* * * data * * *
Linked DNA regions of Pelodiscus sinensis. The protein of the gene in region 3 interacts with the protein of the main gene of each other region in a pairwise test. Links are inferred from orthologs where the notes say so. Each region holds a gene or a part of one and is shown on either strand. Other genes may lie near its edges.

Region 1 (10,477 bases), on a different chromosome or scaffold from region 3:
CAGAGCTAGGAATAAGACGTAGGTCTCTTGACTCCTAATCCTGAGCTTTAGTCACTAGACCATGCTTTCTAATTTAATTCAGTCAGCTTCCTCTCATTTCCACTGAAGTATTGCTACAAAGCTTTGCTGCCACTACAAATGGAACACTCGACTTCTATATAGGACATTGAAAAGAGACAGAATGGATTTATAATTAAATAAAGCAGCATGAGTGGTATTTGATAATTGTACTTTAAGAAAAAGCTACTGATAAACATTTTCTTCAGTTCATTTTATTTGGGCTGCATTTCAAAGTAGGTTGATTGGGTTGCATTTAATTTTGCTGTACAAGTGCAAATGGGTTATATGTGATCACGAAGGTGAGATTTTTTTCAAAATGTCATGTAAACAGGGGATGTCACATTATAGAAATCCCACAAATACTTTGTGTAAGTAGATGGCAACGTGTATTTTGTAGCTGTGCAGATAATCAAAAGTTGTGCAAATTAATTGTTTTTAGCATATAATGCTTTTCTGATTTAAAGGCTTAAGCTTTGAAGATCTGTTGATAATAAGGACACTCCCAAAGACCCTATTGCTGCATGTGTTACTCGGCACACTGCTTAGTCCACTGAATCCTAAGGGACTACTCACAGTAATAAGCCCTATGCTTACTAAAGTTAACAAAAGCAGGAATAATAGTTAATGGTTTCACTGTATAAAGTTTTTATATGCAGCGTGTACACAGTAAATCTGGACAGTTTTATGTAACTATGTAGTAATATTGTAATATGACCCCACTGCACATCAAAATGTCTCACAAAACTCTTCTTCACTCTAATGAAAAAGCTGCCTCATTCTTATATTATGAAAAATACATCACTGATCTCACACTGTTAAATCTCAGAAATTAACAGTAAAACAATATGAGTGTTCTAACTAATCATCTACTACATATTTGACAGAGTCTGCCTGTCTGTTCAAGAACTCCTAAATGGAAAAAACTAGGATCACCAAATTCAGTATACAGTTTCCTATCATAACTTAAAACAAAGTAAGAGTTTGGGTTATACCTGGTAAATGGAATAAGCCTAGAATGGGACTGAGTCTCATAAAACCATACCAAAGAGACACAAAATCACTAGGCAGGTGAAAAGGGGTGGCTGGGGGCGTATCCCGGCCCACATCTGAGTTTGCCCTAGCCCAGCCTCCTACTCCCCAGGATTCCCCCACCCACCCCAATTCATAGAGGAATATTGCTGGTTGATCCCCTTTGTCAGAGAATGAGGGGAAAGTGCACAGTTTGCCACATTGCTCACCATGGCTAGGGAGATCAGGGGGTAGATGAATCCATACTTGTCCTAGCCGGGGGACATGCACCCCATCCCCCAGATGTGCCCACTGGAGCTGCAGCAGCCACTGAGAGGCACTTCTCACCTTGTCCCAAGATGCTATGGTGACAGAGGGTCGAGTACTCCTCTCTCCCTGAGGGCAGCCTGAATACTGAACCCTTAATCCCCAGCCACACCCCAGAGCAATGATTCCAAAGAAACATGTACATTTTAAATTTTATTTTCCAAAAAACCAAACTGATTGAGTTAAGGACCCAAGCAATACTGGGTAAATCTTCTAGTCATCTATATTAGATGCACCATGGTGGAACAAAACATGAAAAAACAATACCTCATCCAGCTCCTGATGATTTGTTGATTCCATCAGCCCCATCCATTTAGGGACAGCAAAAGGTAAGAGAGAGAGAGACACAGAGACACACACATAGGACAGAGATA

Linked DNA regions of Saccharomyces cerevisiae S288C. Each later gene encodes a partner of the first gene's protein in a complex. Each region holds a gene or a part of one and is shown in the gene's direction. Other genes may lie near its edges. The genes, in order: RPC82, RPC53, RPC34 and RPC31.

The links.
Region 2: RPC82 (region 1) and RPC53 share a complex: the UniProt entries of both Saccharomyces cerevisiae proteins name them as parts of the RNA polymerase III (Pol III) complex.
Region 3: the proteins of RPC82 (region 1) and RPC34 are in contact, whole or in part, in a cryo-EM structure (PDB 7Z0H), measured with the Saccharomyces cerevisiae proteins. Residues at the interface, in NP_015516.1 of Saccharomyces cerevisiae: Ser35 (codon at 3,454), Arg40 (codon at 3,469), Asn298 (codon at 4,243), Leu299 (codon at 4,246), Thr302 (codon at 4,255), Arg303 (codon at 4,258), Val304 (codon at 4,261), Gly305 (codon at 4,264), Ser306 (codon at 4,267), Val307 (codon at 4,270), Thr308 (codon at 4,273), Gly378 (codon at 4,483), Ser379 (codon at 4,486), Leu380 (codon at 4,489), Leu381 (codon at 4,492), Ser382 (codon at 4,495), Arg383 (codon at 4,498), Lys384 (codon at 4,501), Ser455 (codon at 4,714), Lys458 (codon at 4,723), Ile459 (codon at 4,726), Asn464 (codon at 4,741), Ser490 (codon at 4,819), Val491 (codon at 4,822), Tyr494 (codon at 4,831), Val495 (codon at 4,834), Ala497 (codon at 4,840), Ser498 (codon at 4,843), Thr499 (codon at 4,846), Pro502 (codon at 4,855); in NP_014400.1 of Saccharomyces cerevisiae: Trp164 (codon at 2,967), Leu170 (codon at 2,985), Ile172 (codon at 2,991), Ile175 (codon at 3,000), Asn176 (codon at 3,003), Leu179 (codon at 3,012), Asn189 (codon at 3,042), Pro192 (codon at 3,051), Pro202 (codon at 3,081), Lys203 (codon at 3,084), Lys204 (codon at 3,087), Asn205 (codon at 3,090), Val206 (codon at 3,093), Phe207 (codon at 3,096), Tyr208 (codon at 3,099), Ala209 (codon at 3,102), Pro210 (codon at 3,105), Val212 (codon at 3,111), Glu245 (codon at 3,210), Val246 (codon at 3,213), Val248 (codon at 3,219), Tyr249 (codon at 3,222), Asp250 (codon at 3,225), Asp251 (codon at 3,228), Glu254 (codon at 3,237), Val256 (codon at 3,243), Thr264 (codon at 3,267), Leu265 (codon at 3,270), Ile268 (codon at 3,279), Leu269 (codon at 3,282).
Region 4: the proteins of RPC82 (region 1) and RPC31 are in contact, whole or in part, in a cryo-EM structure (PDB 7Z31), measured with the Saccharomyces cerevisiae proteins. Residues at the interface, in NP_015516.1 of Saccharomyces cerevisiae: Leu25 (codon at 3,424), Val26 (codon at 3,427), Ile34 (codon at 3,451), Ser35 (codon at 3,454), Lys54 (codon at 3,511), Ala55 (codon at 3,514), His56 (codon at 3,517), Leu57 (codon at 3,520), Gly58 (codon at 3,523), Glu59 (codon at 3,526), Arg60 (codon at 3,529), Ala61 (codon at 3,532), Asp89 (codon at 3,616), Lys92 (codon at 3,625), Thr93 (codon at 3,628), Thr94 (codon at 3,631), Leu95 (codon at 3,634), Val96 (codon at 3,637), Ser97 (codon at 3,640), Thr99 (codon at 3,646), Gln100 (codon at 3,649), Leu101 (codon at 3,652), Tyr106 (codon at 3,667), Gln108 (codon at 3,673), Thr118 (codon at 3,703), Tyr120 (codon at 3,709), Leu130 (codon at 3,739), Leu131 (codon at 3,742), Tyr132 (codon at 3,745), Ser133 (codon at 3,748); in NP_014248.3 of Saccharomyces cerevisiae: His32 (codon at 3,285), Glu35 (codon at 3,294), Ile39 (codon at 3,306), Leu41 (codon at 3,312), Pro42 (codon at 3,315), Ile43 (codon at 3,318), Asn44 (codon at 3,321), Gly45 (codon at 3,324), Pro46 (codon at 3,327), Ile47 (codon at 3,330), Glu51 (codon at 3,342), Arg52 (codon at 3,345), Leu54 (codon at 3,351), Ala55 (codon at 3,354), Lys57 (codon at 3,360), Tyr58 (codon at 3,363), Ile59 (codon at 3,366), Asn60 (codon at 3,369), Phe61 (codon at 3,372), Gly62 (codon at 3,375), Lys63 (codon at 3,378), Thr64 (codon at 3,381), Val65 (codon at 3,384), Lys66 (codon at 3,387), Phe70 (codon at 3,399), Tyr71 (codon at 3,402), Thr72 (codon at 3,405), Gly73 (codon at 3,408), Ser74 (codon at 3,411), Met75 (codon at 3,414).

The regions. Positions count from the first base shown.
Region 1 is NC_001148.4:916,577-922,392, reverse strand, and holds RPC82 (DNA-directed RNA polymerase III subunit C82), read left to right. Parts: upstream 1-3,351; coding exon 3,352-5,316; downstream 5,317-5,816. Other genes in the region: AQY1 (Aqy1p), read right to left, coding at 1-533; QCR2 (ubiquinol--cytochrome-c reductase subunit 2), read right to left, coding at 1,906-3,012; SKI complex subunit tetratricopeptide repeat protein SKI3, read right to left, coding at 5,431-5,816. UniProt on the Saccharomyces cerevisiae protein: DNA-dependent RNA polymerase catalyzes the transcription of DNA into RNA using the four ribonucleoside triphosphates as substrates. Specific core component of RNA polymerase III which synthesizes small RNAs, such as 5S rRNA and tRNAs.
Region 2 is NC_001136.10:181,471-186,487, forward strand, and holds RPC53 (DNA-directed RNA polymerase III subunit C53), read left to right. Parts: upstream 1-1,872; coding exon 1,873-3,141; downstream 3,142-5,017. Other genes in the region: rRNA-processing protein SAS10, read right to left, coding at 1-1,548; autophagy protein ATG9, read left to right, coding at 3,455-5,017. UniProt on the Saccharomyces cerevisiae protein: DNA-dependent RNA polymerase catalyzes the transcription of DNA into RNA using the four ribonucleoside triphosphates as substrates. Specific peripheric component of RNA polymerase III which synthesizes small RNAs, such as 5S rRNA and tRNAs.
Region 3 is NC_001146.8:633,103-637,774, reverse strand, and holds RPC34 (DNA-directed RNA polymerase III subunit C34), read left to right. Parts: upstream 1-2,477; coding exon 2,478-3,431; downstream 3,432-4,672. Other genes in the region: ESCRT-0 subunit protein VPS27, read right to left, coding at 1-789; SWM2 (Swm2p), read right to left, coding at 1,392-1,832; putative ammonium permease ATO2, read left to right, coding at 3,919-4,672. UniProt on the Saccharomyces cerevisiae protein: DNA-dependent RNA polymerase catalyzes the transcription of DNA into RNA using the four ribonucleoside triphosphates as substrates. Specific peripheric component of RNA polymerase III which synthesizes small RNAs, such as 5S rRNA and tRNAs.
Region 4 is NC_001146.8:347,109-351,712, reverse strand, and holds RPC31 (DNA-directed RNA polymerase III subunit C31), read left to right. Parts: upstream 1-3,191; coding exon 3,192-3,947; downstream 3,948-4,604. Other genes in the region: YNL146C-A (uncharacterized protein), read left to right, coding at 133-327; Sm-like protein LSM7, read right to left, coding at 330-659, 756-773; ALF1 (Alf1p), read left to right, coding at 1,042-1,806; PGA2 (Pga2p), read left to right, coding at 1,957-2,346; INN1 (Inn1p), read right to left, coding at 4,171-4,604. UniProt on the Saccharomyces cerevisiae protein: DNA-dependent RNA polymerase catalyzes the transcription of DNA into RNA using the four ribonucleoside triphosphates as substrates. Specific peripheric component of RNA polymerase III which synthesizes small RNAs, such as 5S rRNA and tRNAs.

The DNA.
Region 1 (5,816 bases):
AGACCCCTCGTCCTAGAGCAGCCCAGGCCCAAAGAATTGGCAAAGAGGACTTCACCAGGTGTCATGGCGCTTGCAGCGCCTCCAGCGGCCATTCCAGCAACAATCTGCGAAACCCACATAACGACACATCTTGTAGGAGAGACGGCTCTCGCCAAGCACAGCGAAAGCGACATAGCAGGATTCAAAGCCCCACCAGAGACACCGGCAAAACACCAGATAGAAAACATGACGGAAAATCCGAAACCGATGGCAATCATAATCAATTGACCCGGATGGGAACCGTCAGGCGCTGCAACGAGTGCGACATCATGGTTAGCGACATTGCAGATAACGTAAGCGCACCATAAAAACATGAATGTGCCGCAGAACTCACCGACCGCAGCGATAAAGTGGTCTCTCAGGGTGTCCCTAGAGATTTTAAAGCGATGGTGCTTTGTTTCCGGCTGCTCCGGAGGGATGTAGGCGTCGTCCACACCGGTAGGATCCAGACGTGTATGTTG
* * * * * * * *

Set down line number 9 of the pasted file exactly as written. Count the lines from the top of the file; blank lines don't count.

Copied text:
The regions. Positions count from the first base shown.